Addiction resides in a subconscious part of the brain called " the limbic system" which essentially is charge of everything related to your memory, emotions, and sense of reward.
The reward center is what ensures we survive.
It is primitive and automatic....
It is a system of chemical and nerve pathways that work tirelessly to keep us safe, but sometimes can be a little behind the times.
The human race has evolved very quickly over the past few centuries, so the primitive brain is trying to catch up.
E. Morton Jellinek was an American physiologist, and researcher of alcoholism.
He developed the questionnaire after himself which you can use as a self assessment tool to determine if you are an alcoholic.
The Jellinek Curve is also very useful as a gauge during addiction treatment and group therapy sessions to understand how a person progresses through each of the phases.
Throughout his research and published works, he does define alcoholism as a mental health disorder, and he uses the Jellinek Curve diagram to explain the behavior in different phases.
He was one of the founders of modern addiction science, and in 1968 he was presented with The Jellinek Memorial Award for outstanding research into alcoholism addiction and recovery.
Jellinek scientifically understood drug use and active addiction and developed a progressive disease model for substance abuse.
The Jellinek Curve is made up of two curving halves which is split into progressive phases that show the stages of addiction.
The left half curves downward and represents a person's decline from substance abuse to addiction.
The right half curves upward and represents a person's addiction recovery process.
Jellinek's Curve divides drug and alcohol addiction and recovery into 5 key phases:
In this phase a person generally experiences an occasional relief drinking, or they notice an increased tolerance and starts to drink more to feel the same effects.
This can also be called early alcoholism.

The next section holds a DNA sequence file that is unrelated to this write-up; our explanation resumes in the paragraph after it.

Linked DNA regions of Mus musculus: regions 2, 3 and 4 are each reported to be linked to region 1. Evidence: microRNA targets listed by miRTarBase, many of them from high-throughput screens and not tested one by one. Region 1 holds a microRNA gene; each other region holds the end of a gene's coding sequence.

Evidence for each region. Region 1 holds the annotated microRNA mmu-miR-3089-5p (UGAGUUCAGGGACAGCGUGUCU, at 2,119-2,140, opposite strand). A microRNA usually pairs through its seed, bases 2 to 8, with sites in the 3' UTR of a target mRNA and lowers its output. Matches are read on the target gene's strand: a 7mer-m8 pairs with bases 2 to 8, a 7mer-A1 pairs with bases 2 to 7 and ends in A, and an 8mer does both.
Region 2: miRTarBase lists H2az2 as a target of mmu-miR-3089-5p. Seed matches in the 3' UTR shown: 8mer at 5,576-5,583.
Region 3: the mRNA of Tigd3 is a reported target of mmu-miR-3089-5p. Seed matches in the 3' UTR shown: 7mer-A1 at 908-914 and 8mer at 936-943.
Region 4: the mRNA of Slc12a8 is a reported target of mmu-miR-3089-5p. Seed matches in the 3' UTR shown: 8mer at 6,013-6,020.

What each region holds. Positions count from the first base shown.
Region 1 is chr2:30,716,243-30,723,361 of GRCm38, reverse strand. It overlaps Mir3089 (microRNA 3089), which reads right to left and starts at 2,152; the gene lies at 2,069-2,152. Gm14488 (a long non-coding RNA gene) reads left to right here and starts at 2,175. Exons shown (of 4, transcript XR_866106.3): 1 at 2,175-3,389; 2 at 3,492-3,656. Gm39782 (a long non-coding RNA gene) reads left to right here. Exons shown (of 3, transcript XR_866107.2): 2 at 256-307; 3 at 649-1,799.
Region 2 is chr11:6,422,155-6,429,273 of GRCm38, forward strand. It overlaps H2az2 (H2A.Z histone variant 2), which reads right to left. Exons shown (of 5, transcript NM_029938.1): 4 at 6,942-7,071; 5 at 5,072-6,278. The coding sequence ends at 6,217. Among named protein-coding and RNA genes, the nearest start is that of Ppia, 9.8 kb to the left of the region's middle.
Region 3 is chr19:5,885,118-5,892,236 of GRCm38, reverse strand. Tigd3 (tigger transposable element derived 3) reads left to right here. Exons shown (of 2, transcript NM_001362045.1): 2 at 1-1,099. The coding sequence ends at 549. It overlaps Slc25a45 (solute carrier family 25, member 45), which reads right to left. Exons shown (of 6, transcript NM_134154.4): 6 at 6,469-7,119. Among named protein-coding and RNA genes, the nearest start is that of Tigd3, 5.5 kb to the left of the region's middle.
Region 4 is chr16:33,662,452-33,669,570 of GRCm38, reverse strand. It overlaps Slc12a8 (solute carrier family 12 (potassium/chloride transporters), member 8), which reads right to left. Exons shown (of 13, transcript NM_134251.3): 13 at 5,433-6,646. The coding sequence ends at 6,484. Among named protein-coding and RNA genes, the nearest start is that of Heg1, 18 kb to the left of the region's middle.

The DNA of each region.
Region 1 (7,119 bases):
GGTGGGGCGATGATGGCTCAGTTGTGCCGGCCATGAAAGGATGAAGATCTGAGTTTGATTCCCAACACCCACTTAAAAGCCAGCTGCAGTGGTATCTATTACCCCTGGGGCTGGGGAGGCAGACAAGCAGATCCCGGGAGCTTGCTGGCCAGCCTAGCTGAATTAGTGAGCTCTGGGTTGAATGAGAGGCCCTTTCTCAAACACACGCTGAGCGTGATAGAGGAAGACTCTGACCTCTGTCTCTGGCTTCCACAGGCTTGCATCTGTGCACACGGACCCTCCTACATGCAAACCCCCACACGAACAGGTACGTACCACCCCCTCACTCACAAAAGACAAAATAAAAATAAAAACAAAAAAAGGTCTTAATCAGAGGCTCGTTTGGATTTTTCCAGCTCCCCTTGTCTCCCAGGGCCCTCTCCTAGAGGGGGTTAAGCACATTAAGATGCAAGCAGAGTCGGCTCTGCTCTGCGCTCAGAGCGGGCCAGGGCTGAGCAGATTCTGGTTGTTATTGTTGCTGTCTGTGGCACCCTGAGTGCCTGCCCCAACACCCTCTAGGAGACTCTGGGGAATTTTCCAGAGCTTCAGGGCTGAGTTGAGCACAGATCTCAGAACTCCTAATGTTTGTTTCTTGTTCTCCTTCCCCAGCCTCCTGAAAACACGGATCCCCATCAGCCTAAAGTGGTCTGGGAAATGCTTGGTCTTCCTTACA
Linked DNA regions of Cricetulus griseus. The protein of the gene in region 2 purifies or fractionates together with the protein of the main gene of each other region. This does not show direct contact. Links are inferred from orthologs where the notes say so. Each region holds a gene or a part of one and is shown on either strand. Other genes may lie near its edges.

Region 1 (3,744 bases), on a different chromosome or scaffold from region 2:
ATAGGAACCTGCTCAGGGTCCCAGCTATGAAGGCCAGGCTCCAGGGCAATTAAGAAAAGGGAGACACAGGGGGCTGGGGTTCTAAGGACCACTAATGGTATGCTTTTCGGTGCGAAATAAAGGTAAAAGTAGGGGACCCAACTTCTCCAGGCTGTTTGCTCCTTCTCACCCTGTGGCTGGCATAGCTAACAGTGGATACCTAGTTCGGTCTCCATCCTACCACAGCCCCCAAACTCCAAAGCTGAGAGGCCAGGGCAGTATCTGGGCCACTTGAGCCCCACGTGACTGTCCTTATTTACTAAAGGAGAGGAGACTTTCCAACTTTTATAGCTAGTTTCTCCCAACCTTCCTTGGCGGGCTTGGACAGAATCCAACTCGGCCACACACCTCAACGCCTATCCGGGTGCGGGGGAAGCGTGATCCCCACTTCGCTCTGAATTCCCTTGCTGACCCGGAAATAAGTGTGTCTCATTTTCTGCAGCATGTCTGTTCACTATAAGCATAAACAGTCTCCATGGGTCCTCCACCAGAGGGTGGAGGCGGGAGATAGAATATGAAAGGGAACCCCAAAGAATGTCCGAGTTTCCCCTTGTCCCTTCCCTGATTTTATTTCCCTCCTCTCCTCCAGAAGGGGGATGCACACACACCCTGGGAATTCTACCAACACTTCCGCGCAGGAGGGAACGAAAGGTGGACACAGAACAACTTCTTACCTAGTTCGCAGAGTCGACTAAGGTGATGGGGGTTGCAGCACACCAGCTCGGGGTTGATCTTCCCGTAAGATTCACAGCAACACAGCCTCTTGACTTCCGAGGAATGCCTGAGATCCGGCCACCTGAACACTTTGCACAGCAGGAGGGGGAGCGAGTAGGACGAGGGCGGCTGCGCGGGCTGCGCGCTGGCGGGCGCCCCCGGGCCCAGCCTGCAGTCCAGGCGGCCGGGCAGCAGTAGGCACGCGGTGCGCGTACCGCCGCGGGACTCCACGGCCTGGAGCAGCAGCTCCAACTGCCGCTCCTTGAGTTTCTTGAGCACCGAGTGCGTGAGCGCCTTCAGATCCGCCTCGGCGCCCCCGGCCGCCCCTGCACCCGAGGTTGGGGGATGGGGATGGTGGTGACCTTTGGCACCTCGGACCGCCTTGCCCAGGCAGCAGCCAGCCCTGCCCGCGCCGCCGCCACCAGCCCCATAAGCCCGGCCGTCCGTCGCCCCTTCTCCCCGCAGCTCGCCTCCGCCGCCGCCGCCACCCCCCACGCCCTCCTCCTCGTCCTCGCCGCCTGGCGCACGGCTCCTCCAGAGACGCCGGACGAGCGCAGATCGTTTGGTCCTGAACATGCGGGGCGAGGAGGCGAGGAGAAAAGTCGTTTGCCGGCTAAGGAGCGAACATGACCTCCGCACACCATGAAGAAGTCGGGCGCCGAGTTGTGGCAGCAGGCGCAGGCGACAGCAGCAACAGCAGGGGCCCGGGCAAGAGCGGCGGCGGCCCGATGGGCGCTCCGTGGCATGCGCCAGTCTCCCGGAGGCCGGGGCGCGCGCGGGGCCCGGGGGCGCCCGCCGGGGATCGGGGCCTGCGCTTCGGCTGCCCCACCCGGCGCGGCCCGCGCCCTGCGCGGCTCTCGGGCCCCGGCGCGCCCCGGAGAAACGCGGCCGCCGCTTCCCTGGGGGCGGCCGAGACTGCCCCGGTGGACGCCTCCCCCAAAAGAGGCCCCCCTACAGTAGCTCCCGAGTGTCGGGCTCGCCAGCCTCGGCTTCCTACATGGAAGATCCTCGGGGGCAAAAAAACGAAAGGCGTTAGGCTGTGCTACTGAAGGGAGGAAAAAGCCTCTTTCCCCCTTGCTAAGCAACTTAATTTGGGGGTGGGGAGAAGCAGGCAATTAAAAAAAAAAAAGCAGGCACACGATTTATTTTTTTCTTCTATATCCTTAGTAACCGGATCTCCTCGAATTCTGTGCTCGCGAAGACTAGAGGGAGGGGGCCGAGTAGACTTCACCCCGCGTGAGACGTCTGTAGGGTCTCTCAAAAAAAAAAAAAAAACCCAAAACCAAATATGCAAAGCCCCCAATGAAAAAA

Alcoholic beverage consumption by the potential alcoholic is usually socially motivated, family history or underlying mental health issues.
Unlike a social drinker, an alcoholic feels a satisfying relief when drinking.
The alcoholic is convinced that this good feeling is coming from the situation rather than the drinking.
For example, attending a big party, a St Patrick's Day event or even a wedding
For them, this "relief drinking" is healthy and isn't seen as excessive substance use on any level.
Slowly but surely, their body and mind gets used to the volume of alcohol or drug use, and it begins to demand more so it can maintain or continue to increase the same euphoric feelings.
This condition can last for months or even years and the occasional drinker automatically becomes a habitual drinker who reaches for a glass every day.
But his drinking appears neither to his relatives and friends nor suspicious of himself.
To put it another way...
If you eat something delicious, the chemicals in your brain register it as something safe and nutritious to eat.
This increases the likelihood that you will eat the same thing again.
Similarly, in addiction, the brain reprioritizes the drug, subconsciously telling you that taking it is necessary for survival.
The chemicals distort the brain's communication system each time you take the drug.
This in turn changes the way nerve cells would normally send, receive and process information.
Over time, continual abuse activates nerve cells to send abnormal messages.
The over-stimulation of this reward system makes quitting drinking harder because your brain is telling you to repeat the drinking behavior over and over.
This becomes a vicious cycle that is difficult to break, especially on your own, and it can take multiple attempts.
But, it isn't impossible, and you don't need to face it all alone.
There are plenty of treatment options available, no matter what your own personal situation is at the moment.
Starting recovery could be one of the best decisions you make in your life, even if you don't fully understand it now, getting your addiction under control will give you so many benefits.
By learning more about the Jellinek curve, you can accelerate your own knowledge of the addiction cycle, which in turn will help to identify and manage your own triggers on a daily basis.
The first notable symptoms of the psychological addiction, initial phases, and stages of alcoholism as the Jellinek curve describes are:
Sudden onset of memory gaps can occur without any sign of drunkenness.
You might be able to participate in conversations on a complex topic, or carry out difficult tasks for your work, but have no memory of it the following day.
From the subconscious, the drinker develops the vague notion that their use level is different from others.
In order not to attract attention or be misjudged, he seeks out social gatherings and opportunities to have a few glasses without the knowledge of others;